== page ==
Secret Missions

Title:                      Secret Missions

Author:                 Ellis M. Zacharias

Zacharias, Ellis M. (1946, 2003). Secret Missions: The Story of An Intelligence Officer. Annapolis, Md. : Naval Institute Press

LCCN:    2002041096

V63.Z33 A3 2003



  • Originally published: New York: G.P. Putnam, 1946.

Date Updated:  September 16, 2016

Reviewed by George C. Constantinides[1]

Zacharias’ personal account is an indispensable record of ONI for the period he was associated with it and for the cryptologic and CI history of the prewar effort against Japan. His reminiscences are important for a number of reasons. He was one of the small band of Japanese-language students and country experts of the prewar era and a pioneer in the U.S. Navy’s small language program. Second, he belonged to the small group involved in naval intercepts and cryptanalytic work in the Pacific in the 1920s. Third, he was one of those ONI officers who formed the cadre of that organization in World War II, rising to become deputy chief. Fourth, there are few accounts of U.S. counterintelligence against the Japanese in the prewar period or of U.S. Navy psychological warfare operations against Japan in the war.

Shortcomings to be found are Zacharias’s overestimate of the Japanese intelligence threat (as well as the German) before and during the war. Some opinions and estimates of situations and people have a dated quality. But just as this is a valuable first-hand record of certain U.S. intelligence, counterintelligence, and psychological warfare operations and their organization, so it is a clear exposition of the crucial importance of intelligence and counterintelligence to a nation’s security. According to Farago’s The Broken Seal[2], he assisted Zacharias in writing this memoir, having been associated with him in the Special Warfare Branch, the secret psychological warfare unit of the U.S. Navy during the war.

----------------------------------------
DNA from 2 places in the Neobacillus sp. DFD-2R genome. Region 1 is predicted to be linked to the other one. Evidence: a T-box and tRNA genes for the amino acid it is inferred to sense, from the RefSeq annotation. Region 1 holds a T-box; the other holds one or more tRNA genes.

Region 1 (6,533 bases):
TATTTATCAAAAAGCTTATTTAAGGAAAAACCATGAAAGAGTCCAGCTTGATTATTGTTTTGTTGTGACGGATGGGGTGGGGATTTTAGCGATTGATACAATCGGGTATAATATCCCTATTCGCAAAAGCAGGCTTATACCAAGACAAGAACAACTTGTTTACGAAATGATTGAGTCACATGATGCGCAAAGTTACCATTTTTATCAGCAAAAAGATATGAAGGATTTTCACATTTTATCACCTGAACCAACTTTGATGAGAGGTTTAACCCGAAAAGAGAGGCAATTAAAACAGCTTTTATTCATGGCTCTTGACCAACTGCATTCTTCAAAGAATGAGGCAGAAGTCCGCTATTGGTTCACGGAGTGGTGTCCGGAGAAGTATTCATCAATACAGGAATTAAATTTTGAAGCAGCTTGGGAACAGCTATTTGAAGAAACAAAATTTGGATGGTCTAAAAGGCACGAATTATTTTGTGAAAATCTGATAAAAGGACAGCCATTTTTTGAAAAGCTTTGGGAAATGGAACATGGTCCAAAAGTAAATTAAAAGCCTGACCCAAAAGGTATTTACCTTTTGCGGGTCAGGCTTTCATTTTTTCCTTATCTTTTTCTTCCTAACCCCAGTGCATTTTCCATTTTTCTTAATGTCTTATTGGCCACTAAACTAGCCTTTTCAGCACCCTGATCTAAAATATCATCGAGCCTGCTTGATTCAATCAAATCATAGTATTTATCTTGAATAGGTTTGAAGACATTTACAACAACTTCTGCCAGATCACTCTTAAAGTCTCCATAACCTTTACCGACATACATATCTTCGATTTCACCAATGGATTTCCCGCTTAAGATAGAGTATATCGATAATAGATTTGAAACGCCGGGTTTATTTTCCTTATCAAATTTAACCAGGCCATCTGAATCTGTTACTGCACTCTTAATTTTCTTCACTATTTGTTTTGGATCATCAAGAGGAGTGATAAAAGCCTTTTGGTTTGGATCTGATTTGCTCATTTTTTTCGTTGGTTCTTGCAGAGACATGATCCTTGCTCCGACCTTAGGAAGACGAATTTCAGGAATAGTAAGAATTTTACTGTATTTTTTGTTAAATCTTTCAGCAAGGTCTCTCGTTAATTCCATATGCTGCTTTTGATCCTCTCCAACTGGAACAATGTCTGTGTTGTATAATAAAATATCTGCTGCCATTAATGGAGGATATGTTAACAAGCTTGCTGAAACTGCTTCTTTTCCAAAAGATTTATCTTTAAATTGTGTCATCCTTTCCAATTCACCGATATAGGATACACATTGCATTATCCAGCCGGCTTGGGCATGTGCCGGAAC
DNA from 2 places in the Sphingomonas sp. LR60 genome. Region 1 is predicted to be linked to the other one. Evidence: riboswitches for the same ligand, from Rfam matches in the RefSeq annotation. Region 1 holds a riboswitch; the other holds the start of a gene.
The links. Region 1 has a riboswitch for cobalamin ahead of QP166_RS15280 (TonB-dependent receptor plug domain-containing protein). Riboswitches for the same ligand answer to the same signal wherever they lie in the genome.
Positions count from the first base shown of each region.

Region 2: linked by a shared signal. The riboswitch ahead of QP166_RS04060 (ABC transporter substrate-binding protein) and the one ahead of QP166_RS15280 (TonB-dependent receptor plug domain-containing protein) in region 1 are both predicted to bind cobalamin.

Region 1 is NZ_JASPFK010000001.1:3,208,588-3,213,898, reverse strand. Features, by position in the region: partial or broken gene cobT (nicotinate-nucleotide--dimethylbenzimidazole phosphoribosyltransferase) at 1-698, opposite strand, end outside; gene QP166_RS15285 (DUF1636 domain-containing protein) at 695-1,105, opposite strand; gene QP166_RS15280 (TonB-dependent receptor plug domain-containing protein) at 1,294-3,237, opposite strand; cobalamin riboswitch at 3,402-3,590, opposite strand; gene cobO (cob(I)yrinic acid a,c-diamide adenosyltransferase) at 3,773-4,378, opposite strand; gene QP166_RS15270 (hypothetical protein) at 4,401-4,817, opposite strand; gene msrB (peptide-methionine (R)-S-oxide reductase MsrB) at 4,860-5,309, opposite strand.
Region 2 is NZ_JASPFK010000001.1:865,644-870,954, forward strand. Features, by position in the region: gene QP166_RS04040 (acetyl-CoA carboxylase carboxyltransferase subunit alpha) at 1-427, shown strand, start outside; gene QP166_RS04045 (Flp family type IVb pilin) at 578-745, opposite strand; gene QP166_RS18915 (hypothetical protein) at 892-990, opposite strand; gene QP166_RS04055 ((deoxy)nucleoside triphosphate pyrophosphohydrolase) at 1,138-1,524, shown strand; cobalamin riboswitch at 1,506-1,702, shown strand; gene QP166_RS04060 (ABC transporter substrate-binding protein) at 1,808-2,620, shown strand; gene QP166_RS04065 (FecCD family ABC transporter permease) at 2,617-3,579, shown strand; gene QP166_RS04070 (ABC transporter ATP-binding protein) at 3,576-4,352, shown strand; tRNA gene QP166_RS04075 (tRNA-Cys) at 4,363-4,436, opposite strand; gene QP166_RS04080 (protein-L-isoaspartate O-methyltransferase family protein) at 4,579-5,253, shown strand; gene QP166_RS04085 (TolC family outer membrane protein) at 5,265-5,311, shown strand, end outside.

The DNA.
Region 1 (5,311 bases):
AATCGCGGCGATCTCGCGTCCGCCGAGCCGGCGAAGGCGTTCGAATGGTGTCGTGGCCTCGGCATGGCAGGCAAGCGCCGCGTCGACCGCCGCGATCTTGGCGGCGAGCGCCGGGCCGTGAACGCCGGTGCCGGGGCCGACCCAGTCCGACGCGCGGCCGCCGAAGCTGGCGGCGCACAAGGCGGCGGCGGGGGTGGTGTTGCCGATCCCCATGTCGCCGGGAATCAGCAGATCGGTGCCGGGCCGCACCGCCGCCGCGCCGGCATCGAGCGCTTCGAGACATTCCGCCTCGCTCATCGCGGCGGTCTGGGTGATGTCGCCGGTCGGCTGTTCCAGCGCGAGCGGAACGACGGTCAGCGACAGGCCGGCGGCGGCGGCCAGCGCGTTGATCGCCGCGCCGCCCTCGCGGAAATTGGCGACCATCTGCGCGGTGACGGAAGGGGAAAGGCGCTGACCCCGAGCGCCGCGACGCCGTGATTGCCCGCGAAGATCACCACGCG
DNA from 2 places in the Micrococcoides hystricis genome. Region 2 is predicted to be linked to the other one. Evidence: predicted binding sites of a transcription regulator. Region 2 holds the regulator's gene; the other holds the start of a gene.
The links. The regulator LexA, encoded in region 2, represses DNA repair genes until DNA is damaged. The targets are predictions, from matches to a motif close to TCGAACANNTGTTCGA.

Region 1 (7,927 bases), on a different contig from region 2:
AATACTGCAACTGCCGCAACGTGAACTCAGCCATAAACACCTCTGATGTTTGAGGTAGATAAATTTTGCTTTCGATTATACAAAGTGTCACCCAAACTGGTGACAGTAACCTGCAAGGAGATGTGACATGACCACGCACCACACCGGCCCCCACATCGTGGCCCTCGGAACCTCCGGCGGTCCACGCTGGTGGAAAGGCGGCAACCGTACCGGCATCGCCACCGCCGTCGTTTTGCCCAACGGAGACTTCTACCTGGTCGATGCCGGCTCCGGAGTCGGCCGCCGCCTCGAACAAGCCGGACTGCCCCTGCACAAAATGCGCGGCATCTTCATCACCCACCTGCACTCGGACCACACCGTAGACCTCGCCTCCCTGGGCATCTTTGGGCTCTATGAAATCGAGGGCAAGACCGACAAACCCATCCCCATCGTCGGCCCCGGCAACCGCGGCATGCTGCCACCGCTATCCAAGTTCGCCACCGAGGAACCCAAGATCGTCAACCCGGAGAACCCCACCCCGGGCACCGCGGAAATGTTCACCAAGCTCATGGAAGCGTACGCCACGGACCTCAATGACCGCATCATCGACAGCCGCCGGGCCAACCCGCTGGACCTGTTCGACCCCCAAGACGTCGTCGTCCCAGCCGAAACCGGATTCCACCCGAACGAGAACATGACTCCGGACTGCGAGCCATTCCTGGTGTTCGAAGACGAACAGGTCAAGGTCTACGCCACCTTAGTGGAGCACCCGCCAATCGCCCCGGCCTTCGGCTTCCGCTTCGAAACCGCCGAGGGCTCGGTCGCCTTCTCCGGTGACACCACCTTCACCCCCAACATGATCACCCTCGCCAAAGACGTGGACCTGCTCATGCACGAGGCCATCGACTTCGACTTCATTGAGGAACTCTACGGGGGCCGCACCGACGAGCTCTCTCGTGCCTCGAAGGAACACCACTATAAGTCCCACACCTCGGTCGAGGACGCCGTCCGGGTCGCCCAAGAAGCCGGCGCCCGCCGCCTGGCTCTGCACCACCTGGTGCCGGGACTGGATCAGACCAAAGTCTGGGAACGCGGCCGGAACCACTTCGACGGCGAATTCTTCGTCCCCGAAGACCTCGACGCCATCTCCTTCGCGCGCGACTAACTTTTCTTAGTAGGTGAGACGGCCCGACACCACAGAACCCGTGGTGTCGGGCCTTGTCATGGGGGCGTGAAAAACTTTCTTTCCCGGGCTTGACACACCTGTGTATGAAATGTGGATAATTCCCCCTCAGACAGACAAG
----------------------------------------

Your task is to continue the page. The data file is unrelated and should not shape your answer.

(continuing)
This is a review by the Defense Intelligence School.[3]

Zacharias was deeply involved in U.S. Naval Intelligence operations before and during WWII. The book includes discussion of pre-WWII espionage activities and of the U.S. Navy’s psychological warfare campaign against Japan.

Reviewed by Paul W. Blackstock and Frank L. Schaf[4]

A personalized account of the espionage battle against Japan before and during World War II. Admiral Zacharias was one of the few officers who were trained for intelligence against Japan before World War II, through assignments as language and area students to Japan. His knowledge of Japanese enabled him to plan and conduct an effective psychological warfare campaign. Along with Mashbir’s IWas An American Spy[5], the account

of another pre-World War II Japanese language and area student, this is one of the best and most revealing books available on intelligence against Japan.

Further review by Paul W. Blackstock and Frank L. Schaf[6]

The memoir of a naval officer who began his intelligence career as a Japanese language and area trainee in Tokyo before World War II. Rear Admiral Zacharias emphasizes the role he played in the psychological warfare campaign against the Japanese home islands, preceding their final surrender.

[1] Constantinides, George C. (1983). Intelligence and Espionage: An Analytical Bibliography. Boulder, CO: Westview Press, p. 507

[2] Farago, Ladislas (1969). The Broken Seal: the Story of Operation Magic and the Secret Road to Pearl Harbor. London: Mayflower

[3] Defense Intelligence School (1981). Bibliography of Intelligence Literature: A Critical And Annotated Bibliography of Open-Source Literature (7th ed, rev.). Washington, DC: Defense Intelligence School, p.

[4] Blackstock, Paul W. (1978) and Frank L. Schaf, Jr. Intelligence, Espionage, Counterespionage, And Covert Operations: A Guide to Information Sources. Detroit: Gale Research Co., p. 71

[5] Mashbir, Sidney Forrester (1953). I Was An American Spy. New York: Vantage Press

[6] Blackstock, Paul W. (1978) and Frank L. Schaf, Jr. Intelligence, Espionage, Counterespionage, And Covert Operations: A Guide to Information Sources. Detroit: Gale Research Co., p.



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2 Responses to Secret Missions

  1. Pingback: I Was An American Spy | Intelligence Analysis and Reporting

  2. Pingback: Espionage and Counterespionage, Chapter 14 | Intelligence Analysis and Reporting

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